The regulations issued in 2013 putting Section 336(e) into effect allow a result like that of a Section 338(h)(10) election when the buyer is not a corporation. Like the Section 338(h)(10) election, the Section 336(e) election can be made by shareholders selling an S corporation, as well as when one corporation sells the stock of another corporation. Therefore, unlike Section 338(h)(10), a Section 336(e) election can be made in a case like this:

Example 1: A and B each own 50 percent of the stock of S corporation. Partnership Private Equity Firm (PPEF) wants to buy the stock and have a Section 336(e) election made. A and B arrange to be partners of PPEF, and each will own five percent of PPEF after the sale.

This scenario may not be that unusual when the buyer is an investment partnership acquiring a high-growth target. It raises several issues that can prevent use of the Section 336(e) election.

Related-Party Purchaser

The sellers must make a “qualified stock disposition” (QSD) in order to make an election. A QSD generally includes the sale of stock having at least 80 percent of the vote and value of the target corporation. Reg. Section 1.336-1(b)(5) excludes from the definition of “disposition” a stock sale to a related person. Is PPEF a related person regarding A and B? It is, and so the Section 336(e) election cannot be made on these facts.

All that the statute requires for relatedness is that stock owned by the buyer be attributable in any amount to the seller under Section 318, with modifications to Sections 318(a)(2)(A) and (a)(3)(A) to apply attribution in those cases only to and from a partner who owns at least five percent of the partnership. Recall that those parts of the attribution rules attribute stock to and from a partnership based on the proportion of the partnership owned by the partner. By putting a fiver percent floor under those rules, such attribution cannot occur in the case of a four-percent partner, for example.

That means that fiver percent of the S corporation stock can be attributed from PPEF to each of A and B after the sale. They sell 100 percent of S corporation. Therefore, PPEF is a related person as to 100 percent of the stock sold because that stock could be attributed back to A and B in some degree; the degree does not matter. The related-purchaser rule does not concern itself with the amount of the stock that could be attributed. There is no 50-percent cross-ownership requirement for relatedness, for example.

Does This Make Sense?

This is a surprising result, because in the Section 338(h)(10) cases it would be much harder for this problem to arise, even if the target is an S corporation.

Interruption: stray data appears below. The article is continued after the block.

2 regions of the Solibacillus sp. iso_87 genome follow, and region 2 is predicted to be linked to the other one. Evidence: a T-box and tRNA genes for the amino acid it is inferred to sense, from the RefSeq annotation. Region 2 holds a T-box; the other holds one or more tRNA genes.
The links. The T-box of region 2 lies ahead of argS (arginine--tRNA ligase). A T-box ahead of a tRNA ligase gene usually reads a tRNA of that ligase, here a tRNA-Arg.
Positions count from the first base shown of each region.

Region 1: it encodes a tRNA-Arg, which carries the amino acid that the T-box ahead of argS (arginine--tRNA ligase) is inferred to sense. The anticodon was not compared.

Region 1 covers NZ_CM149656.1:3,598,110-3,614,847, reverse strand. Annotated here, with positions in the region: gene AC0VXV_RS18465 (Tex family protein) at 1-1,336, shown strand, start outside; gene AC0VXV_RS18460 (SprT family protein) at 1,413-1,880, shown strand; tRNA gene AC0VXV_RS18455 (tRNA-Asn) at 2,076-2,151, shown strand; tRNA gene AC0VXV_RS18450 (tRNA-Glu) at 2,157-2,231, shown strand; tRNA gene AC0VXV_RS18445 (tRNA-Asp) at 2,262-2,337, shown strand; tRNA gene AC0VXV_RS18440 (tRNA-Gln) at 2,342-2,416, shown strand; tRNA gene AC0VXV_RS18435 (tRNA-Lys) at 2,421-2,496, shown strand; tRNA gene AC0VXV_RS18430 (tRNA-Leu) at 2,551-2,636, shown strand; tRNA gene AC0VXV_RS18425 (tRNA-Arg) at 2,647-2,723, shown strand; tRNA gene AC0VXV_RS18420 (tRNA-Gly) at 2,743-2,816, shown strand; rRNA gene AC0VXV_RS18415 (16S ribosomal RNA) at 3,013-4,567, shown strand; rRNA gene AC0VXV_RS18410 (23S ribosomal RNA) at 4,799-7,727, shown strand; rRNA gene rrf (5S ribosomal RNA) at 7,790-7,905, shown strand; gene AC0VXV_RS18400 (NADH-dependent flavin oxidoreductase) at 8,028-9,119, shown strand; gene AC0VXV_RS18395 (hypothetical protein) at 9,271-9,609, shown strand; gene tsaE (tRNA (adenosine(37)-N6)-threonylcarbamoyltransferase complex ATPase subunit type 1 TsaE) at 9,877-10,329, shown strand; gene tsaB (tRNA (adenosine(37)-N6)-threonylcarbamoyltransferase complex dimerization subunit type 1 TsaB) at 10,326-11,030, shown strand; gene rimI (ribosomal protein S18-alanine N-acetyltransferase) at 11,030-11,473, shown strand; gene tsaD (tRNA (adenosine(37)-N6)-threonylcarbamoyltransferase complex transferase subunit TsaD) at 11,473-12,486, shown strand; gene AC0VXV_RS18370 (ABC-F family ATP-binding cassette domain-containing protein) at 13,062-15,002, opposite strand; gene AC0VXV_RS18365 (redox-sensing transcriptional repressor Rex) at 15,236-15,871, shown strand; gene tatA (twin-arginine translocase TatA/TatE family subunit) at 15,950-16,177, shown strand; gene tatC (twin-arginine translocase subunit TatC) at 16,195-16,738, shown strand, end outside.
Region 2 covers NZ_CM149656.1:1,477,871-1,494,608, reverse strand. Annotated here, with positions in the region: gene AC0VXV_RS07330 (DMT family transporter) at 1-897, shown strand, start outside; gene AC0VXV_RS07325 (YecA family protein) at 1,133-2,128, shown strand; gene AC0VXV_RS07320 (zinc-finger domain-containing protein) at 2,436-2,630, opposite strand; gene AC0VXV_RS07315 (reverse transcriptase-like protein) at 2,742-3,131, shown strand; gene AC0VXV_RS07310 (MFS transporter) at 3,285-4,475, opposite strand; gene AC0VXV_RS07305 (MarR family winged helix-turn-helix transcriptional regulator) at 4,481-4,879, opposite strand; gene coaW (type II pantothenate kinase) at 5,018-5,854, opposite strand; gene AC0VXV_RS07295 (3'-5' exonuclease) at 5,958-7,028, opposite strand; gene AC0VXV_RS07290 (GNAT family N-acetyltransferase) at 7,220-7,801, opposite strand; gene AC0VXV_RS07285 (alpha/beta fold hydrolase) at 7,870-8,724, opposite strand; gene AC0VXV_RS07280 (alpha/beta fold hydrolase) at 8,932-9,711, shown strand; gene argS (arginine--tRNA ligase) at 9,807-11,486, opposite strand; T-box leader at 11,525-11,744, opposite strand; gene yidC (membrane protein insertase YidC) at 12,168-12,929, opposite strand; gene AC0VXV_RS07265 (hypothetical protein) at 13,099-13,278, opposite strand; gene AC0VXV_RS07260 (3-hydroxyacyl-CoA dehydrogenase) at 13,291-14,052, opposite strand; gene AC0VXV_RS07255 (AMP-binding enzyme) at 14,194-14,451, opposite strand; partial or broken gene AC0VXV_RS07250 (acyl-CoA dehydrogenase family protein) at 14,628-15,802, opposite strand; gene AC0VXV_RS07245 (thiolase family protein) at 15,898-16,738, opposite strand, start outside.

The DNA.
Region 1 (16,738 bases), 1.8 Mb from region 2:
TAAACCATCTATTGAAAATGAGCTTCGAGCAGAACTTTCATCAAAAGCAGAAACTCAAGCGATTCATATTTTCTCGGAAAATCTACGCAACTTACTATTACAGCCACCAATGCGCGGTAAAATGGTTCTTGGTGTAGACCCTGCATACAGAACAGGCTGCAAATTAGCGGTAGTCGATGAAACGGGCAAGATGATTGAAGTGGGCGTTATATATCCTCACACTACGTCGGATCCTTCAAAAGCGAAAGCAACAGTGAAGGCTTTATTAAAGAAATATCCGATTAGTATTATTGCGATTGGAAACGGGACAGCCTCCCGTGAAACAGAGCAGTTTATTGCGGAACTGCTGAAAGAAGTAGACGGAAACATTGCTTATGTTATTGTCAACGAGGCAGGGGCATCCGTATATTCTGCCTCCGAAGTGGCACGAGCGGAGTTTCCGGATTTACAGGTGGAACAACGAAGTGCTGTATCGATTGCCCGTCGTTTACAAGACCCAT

Example 2: Same facts as Example 1, but the buyer is Corp. X. Section 318(a)(2)(C) prevents any of X’s stock in S corporation from being attributed to A and B because they do not own 50 percent of X. Therefore, X is not a related person purchaser.

There is one other part of the Section 336(e) regulations that might seem to apply to this scenario, but it does not. It states that in determining whether stock is sold to a related person, the principles of Section 338(h)(3)(C) and Reg. Section 1.338-3(b)(3) shall apply. Those rules modify the basic rule of Section 338(h)(3)(A)(iii) defining a qualified stock purchase as one in which the stock is not acquired from a person whose stock would be attributed to the purchaser. Recall that for purposes of regular Section 338 elections and Section 338(h)(10) elections, the purchaser must be a corporation. Therefore, the only way a seller’s stock could be attributed to a corporate purchaser would be for the seller to own at least 50 percent of the purchaser.

These rules address an unusual problem of a purchasing corporation buying stock as to which an election will be made from a corporation that it also was buying from a related party, which has nothing to do with the issue addressed here. Reg. Section 1.338-3(b)(3)(iv), Example 3.

There is one final related-party issue under other facts of Example 1. What if each of A and B owned and sold only 10 percent of S corporation? Now a qualified stock disposition occurs. However, the relatedness of the purchaser can cause other problems. The sale price of the 20 percent they sold is not grossed up into the deemed sale price because those sales were not dispositions at all under the regulations.

Alternate Solution

A and B might reach a similar result, but with a good qualified stock disposition, if they keep some of their stock in S corporation as a substitute for being partners in PPEF. This would reduce the basis gross up. Alternately, the S corporation can sell assets.


What this all means is that when the target of a private equity buyout is an S corporation, the selling shareholders cannot be five-percent members of the purchasing partnership if they own more than 20 percent of the target.